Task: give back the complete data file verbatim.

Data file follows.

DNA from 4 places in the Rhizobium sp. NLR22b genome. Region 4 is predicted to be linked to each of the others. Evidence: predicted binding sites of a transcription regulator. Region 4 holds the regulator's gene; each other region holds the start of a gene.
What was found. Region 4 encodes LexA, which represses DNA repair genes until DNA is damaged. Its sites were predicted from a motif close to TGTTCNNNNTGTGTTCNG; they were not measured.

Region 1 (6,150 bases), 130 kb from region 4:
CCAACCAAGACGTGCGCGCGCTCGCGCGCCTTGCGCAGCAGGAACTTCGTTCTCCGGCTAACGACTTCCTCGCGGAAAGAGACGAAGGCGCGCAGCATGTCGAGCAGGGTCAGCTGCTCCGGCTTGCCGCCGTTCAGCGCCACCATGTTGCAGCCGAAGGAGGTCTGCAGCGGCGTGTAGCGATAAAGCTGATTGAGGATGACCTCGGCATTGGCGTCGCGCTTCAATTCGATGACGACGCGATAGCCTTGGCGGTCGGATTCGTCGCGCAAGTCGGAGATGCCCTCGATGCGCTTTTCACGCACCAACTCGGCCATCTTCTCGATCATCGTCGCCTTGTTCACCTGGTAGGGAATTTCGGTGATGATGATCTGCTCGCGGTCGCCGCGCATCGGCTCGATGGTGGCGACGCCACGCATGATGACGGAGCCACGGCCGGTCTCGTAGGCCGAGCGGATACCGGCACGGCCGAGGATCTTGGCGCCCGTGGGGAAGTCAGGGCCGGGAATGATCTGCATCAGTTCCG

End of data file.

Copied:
DNA from 4 places in the Rhizobium sp. NLR22b genome. Region 4 is predicted to be linked to each of the others. Evidence: predicted binding sites of a transcription regulator. Region 4 holds the regulator's gene; each other region holds the start of a gene.
What was found. Region 4 encodes LexA, which represses DNA repair genes until DNA is damaged. Its sites were predicted from a motif close to TGTTCNNNNTGTGTTCNG; they were not measured.

Region 1 (6,150 bases), 130 kb from region 4:
CCAACCAAGACGTGCGCGCGCTCGCGCGCCTTGCGCAGCAGGAACTTCGTTCTCCGGCTAACGACTTCCTCGCGGAAAGAGACGAAGGCGCGCAGCATGTCGAGCAGGGTCAGCTGCTCCGGCTTGCCGCCGTTCAGCGCCACCATGTTGCAGCCGAAGGAGGTCTGCAGCGGCGTGTAGCGATAAAGCTGATTGAGGATGACCTCGGCATTGGCGTCGCGCTTCAATTCGATGACGACGCGATAGCCTTGGCGGTCGGATTCGTCGCGCAAGTCGGAGATGCCCTCGATGCGCTTTTCACGCACCAACTCGGCCATCTTCTCGATCATCGTCGCCTTGTTCACCTGGTAGGGAATTTCGGTGATGATGATCTGCTCGCGGTCGCCGCGCATCGGCTCGATGGTGGCGACGCCACGCATGATGACGGAGCCACGGCCGGTCTCGTAGGCCGAGCGGATACCGGCACGGCCGAGGATCTTGGCGCCCGTGGGGAAGTCAGGGCCGGGAATGATCTGCATCAGTTCCG